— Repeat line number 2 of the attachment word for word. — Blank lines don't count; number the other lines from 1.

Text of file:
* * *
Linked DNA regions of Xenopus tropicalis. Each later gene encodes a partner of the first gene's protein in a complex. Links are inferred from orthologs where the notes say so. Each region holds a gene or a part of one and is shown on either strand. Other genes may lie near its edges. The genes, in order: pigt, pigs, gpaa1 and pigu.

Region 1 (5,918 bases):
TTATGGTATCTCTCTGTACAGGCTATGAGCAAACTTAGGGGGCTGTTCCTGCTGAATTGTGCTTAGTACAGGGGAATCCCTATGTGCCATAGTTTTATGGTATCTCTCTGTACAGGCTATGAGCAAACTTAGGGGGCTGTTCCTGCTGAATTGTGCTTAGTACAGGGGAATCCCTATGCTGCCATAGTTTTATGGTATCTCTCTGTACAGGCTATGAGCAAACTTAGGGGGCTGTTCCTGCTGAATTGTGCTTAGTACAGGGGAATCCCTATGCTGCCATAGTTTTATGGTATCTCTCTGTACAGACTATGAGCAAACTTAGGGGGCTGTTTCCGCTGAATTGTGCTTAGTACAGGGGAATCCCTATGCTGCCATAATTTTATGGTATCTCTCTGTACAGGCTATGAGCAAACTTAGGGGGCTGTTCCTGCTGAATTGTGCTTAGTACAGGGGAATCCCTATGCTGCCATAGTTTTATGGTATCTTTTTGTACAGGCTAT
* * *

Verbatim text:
Region 1 (5,918 bases):